The first big dramatic crescendo for AMC’s horror-on-the-ice series comes in the third episode of the anthology series, when, in his quixotic quest to discover the Northwest Passage through the Arctic for the British Admiralty, Captain Sir John Franklin (Ciaran Hinds) is violently killed by the monstrous Tuunbaq. Executive producers David Kajganich and Soo Hugh wanted to maintain the show’s ubeer-realistic approach while creating a sequence so evocative viewers felt like they got a glimpse of the mythical creature, even though it remains completely obscured. “One of our first rules on the horror side of the show was to always be a bit closer to the action than the audience is used to being,” Kajganich says. “Our mandate was to infuse this death with a subjective point of view, that we stay in the show’s tone that even death come from a subjective experience,” adds Hugh. “It came from a psychologically almost surreal vantage point.”
“To me, it was almost like a kind of dance. The Tuunbaq is almost waltzing with him around the room. When I thought of the shots of the Admiralty and the shots of the ice, I could begin to intercut those quite effectively with his point of view; it was almost shot like he was being taken for a dance, rather than being dragged to his gory death. That’s what Dave and Soo always wanted: not to be what you expect from a more modern horror.”
“This scene plays out in broad daylight in the middle of the ice landscape. I asked our production designer to build me a set in a way that would be a little bit of a maze made of ice ridges, so that Franklin would have some environment around himself that the creature could theoretically be hiding behind when we don’t see it. We shot it on green screen and then just put the background, but essentially, everything else was done in-camera. There’s a couple of quick shots of this monumental place inter-cutting with the icebergs that are flashing past his eyes. It took us out of the reality and immediately introduced this very subjective experience.”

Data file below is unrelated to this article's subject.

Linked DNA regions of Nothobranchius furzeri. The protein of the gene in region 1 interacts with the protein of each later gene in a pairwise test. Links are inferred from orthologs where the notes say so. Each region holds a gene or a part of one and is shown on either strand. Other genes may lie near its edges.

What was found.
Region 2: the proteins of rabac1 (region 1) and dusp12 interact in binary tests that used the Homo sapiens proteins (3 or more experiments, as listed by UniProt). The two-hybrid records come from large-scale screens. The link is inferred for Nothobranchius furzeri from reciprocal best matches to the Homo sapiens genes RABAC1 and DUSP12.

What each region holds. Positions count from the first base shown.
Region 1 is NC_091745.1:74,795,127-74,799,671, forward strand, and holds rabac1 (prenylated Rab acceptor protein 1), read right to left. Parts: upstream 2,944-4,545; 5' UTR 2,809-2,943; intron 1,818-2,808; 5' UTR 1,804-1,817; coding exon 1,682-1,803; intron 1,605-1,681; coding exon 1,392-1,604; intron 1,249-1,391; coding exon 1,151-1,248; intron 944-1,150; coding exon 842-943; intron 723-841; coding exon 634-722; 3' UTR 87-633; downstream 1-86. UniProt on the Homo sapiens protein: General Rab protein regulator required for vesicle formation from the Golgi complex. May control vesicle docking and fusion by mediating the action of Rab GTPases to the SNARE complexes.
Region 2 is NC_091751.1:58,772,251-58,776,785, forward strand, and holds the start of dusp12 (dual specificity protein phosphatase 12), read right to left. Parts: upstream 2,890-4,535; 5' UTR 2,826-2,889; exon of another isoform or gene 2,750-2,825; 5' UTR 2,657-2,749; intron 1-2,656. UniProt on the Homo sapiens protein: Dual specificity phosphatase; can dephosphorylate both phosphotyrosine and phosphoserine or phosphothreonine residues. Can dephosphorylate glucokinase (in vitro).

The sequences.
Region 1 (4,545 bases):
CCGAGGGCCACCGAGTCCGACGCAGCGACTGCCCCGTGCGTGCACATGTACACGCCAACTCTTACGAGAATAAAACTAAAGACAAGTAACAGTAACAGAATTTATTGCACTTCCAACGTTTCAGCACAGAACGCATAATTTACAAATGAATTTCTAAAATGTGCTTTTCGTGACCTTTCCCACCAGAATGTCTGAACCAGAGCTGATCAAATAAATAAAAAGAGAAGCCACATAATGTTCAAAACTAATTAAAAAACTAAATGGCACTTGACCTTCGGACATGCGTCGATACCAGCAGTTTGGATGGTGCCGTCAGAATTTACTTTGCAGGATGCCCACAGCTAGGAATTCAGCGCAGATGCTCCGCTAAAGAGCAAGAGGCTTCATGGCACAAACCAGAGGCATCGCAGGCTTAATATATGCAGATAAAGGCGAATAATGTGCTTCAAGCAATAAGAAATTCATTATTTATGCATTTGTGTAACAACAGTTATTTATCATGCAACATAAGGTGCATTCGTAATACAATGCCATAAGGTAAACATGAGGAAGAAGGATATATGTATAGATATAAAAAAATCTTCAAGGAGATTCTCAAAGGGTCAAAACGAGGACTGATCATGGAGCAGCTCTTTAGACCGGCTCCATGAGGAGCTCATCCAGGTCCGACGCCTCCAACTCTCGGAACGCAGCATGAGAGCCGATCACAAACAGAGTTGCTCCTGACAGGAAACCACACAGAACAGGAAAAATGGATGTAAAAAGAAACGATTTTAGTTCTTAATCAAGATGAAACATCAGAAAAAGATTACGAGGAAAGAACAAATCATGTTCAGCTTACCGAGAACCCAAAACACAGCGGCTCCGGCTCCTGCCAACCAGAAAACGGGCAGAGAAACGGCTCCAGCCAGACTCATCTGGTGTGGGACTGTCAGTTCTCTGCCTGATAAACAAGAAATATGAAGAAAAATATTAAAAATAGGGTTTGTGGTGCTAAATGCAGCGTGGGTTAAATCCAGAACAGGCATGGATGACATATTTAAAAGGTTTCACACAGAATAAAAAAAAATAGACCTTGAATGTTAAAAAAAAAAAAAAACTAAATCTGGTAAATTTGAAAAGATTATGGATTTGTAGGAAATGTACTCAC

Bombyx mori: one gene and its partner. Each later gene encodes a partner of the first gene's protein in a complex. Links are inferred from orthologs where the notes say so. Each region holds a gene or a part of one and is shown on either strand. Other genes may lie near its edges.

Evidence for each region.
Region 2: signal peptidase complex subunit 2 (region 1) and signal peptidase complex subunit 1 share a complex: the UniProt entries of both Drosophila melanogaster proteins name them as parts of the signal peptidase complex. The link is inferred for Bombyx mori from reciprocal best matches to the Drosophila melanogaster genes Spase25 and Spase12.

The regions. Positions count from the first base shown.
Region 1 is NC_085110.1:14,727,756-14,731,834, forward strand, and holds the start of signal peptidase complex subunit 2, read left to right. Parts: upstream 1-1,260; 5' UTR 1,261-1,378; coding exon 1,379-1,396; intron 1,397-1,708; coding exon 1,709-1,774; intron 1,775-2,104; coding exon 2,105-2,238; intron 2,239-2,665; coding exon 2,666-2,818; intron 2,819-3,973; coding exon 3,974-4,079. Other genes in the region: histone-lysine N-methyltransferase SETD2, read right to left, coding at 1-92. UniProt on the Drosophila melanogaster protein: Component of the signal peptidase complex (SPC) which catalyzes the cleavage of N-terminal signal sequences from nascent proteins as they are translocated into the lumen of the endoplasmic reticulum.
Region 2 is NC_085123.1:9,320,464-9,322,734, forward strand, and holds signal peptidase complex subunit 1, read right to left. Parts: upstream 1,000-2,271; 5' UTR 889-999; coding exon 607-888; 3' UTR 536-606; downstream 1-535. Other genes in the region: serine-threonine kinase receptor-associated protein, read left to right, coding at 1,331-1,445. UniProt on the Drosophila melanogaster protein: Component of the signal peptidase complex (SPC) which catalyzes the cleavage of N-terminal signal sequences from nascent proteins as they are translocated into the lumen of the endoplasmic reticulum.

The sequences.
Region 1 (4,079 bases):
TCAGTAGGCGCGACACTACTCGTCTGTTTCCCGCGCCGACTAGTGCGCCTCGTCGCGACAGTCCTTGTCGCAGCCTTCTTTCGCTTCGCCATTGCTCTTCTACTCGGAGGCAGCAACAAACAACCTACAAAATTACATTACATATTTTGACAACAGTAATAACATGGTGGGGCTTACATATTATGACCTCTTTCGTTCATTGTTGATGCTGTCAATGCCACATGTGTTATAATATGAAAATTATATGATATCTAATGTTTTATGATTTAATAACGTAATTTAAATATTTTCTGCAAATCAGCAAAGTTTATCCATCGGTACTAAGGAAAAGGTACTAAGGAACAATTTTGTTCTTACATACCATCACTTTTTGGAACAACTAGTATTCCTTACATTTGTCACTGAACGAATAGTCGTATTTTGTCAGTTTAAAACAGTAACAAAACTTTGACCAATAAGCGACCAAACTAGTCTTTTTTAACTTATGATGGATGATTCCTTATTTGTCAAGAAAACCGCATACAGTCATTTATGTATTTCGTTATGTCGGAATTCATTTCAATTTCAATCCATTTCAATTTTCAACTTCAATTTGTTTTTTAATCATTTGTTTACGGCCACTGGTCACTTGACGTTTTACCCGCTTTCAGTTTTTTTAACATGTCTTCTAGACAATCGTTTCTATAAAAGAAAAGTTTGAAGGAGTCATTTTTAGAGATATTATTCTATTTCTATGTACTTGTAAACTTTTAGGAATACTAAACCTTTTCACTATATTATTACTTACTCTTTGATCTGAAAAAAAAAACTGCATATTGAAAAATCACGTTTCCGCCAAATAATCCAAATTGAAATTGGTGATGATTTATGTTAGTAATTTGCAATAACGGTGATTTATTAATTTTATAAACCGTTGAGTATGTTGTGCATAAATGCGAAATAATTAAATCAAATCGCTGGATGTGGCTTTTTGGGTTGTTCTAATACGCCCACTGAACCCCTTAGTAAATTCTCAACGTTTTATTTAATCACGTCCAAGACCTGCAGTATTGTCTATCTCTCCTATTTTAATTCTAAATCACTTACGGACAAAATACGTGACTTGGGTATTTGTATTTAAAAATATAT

“Turning up all the geography on a relatively tight stage was difficult. We set up Ciaran on the end of a crane arm with a camera pointing at him, so he was waving around as though he was being transported by the Tuunbaq to a fire hole, basically a hole in the ice that they made to get through to the ocean. That’s where Ciaran finally gets dumped. We built a set with the full thickness of the fire hole up on a platform so that we could see Ciaran being dropped into it from underneath, and then the sides of it would pull out, so then the camera could be in the side of it and see him wedged in there. Then we had to set that on a 45-degree angle for certain shots. That was probably the more complex part of it in terms of the jigsaw puzzle of set pieces, to get the sequence together.”
“There were a lot of costumes contributing to Franklin’s portly belly — Ciaran isn’t that size at all! It was just trying to make him comfortable with that additional bulk. There was a lot of layers on that costume, so I think we even chopped out the arms of the under layers just so they could move more freely, and did some false fronts because of the bulk of it. We had to build in all kinds of safety rigs because he was basically picked up going down that hole.”
This interview was originally published by Variety. It has been reposted here for posterity.